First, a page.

Weddings around the world: How some African cultures celebrate tying the knot

Weddings around the world: How some African cultures celebrate tying the knot

April (bridal) showers bring May flowers (in beautiful arrangements). It’s wedding season!

Instead of things old, new, borrowed, and blue, a variety of cultures from all over Africa have their own unique traditions to celebrate a couple’s big day. Take a break from perusing registries and enjoy these amazing weddings:

In the Igbo culture in eastern Nigeria, families are very involved in the process of a marriage. The bride’s family, for example, will compile a list of traditional items for the groom to bring to the wedding. This list can include wine, kola nuts, rice, yams, jewelry, and even live animals. Items can differ based on the particular community or town. Often, these items are used at the wedding, and in turn, the bride’s family typically buys housewares considered necessary for newlyweds to begin their lives together.


Photo credit: Fhadekhemmy / Wikimedia Commons

Zimbabwean brides, like many others, receive rings on their wedding day, called idzila jewelry. Believed to have special powers and symbolic of loyalty, women wear the copper and brass rings around their arms, legs, and necks. Customarily, grooms buy the rings for their future wives as a sign of wealth. The Ndebele women of South Africa also wear similar styles.


Photo credit: Steve Evans/Wikimedia Commons

Picking a wedding dress is a major focus of many brides-to-be. For brides in Rwanda, their search is made a little bit easier if they choose to wear a version of the ceremonial classic, the mushanana. Lightweight and loose, it consists of a one-shoulder draped sash and wrapped skirt.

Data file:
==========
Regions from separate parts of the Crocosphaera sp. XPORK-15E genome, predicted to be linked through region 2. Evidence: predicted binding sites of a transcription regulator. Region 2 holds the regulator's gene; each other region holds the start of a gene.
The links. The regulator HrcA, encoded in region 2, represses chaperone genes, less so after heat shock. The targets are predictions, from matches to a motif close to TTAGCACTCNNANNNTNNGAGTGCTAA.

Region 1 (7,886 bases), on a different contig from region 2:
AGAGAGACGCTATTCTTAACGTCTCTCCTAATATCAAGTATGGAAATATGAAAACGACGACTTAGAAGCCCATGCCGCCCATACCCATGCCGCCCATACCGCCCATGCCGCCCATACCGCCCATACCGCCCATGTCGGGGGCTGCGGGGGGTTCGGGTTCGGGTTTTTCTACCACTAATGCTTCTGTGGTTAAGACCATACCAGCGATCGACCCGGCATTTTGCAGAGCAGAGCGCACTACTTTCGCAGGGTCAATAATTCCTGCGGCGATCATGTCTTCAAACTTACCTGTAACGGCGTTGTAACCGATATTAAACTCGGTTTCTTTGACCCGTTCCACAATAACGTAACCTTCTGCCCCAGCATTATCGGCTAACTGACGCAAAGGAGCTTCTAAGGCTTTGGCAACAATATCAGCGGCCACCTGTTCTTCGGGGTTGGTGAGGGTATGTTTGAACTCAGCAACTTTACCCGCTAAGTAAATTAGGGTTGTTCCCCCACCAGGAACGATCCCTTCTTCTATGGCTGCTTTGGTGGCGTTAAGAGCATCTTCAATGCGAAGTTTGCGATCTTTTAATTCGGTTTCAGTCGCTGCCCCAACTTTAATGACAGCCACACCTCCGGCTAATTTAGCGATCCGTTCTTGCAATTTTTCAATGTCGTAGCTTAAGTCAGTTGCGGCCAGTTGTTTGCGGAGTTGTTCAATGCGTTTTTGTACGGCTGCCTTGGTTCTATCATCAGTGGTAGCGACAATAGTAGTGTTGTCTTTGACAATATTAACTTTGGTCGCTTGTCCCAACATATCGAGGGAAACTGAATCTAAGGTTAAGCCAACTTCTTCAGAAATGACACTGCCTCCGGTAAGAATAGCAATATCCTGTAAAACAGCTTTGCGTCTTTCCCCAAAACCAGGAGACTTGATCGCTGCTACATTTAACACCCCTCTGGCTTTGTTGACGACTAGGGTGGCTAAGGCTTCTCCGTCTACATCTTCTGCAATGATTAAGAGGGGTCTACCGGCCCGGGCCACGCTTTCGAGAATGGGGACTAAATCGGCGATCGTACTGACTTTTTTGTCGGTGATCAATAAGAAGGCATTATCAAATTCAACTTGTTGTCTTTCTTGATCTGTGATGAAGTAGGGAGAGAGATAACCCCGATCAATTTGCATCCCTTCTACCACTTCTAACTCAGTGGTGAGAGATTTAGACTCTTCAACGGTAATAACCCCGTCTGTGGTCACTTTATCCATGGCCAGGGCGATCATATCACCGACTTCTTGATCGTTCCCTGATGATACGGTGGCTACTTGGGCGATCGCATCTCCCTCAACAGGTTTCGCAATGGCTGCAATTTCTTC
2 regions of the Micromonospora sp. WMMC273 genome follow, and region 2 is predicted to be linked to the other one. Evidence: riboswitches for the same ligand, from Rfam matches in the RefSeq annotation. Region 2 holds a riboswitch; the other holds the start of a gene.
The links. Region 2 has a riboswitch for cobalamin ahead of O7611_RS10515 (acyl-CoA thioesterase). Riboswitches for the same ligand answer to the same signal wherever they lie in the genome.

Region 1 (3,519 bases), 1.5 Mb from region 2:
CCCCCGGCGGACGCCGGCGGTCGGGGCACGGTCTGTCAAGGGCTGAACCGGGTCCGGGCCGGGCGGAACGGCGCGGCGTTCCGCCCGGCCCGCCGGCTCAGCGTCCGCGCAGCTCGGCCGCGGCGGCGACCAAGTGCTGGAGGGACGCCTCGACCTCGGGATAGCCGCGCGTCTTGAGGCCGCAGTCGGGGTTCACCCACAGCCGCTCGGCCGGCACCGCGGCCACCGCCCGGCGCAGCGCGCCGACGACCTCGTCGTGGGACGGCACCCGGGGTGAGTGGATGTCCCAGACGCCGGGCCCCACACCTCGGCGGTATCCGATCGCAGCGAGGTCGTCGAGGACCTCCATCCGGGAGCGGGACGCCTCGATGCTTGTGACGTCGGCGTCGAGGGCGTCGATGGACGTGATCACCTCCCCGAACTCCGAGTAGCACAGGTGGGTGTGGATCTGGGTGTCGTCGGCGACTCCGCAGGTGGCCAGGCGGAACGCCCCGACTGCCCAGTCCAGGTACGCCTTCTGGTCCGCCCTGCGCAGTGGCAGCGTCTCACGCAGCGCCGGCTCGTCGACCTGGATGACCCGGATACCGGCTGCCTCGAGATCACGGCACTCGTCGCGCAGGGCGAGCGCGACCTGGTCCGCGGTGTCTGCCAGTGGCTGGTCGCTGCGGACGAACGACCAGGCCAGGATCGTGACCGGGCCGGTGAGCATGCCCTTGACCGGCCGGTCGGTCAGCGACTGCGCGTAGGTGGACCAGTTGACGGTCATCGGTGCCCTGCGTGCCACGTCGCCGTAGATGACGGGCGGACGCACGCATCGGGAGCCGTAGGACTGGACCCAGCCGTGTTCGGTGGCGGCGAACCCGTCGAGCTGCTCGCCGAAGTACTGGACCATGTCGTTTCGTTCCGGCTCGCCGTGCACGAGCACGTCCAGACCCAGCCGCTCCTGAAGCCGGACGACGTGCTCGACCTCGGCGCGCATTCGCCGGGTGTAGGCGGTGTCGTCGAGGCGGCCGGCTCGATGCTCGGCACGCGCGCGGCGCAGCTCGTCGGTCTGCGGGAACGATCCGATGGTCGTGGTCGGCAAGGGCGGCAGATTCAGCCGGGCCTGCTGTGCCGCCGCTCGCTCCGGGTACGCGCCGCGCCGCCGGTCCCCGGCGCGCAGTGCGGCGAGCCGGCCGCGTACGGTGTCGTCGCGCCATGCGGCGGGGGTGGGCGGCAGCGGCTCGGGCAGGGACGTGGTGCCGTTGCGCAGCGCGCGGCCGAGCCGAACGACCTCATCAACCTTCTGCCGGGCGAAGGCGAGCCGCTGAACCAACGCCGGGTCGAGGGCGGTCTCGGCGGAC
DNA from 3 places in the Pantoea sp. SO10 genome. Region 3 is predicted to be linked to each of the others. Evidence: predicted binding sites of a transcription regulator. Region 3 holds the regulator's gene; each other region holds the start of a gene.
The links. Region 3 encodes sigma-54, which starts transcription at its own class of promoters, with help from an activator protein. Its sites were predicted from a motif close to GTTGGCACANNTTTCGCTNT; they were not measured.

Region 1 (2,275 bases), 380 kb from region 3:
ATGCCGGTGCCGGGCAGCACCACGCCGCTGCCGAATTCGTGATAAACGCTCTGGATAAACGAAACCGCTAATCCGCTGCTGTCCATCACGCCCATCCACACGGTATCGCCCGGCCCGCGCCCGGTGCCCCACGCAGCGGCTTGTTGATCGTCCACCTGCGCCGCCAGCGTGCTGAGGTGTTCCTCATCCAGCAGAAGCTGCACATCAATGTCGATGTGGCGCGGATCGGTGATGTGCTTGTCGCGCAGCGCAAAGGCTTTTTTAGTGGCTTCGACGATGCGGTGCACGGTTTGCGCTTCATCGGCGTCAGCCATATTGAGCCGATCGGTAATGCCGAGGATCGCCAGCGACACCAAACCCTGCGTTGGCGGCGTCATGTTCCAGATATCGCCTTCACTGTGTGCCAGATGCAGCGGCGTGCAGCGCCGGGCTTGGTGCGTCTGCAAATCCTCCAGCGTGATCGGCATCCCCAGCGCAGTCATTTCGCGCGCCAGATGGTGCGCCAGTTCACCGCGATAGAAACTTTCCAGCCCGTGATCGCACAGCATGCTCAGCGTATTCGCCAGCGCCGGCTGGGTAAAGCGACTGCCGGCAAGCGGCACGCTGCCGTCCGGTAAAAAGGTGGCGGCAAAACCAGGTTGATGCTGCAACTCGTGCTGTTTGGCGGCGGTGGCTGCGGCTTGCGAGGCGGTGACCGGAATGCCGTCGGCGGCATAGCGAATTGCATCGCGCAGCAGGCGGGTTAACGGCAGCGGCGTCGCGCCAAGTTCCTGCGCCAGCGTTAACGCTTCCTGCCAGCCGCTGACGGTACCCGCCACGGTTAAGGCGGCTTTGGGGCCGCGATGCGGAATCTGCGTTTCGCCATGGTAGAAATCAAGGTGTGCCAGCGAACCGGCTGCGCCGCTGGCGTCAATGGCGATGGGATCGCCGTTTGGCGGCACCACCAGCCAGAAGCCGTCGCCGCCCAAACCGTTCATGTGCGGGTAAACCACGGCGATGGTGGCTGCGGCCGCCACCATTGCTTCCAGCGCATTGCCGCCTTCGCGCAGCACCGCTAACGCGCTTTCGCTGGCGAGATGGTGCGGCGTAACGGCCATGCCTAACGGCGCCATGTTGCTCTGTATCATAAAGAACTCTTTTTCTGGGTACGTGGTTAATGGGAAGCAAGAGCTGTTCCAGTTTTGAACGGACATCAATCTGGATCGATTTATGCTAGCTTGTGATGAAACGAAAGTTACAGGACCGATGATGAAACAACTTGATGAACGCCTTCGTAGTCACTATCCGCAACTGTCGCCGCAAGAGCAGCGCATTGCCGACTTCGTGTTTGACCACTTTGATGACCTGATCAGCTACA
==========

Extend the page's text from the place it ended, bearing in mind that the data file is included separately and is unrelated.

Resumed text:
Photo credit: Erinamukuta/Wikimedia Commons

Photo credit: Erinamukuta/Wikimedia Commons

The wedding ceremonies in central Uganda, specifically in the Buganda Kingdom, are especially complex in their rituals. One of the most notable aspects is the presence of spokespeople for both the bride and the groom, chosen by the families. At the wedding, these representatives introduce the members of the families and engage in generations-old wordplay and ritual before the bride and groom exchange vows.


Photo credit: Mauryn Nakiyimba/Wikimedia Commons

Yoruban culture, from Benin and southwestern Nigeria, includes a wedding custom described as the Tasting of Four Elements. After exchanging vows, the newlyweds eat four different food items of a variety of flavors to symbolize the different emotions and moments in marriage. First is sour, typically a lemon slice, representing the disappointments a couple must face together throughout life. Next, a small sip of vinegar, for the bitterness that people have to overcome in fights and trying times. Then there is the hot element, often cayenne, as a way of bringing spice and passion into a relationship. A sweet spoonful of honey is the final element of the ceremony as a symbol of joy.

It’s incredible how different countries celebrate love! No matter the traditions or ceremony, it’s always beautiful when everyone comes together to appreciate others’ happiness.

See more awesome wedding traditions from around the world, then read about a ONE member’s “give back” wedding!


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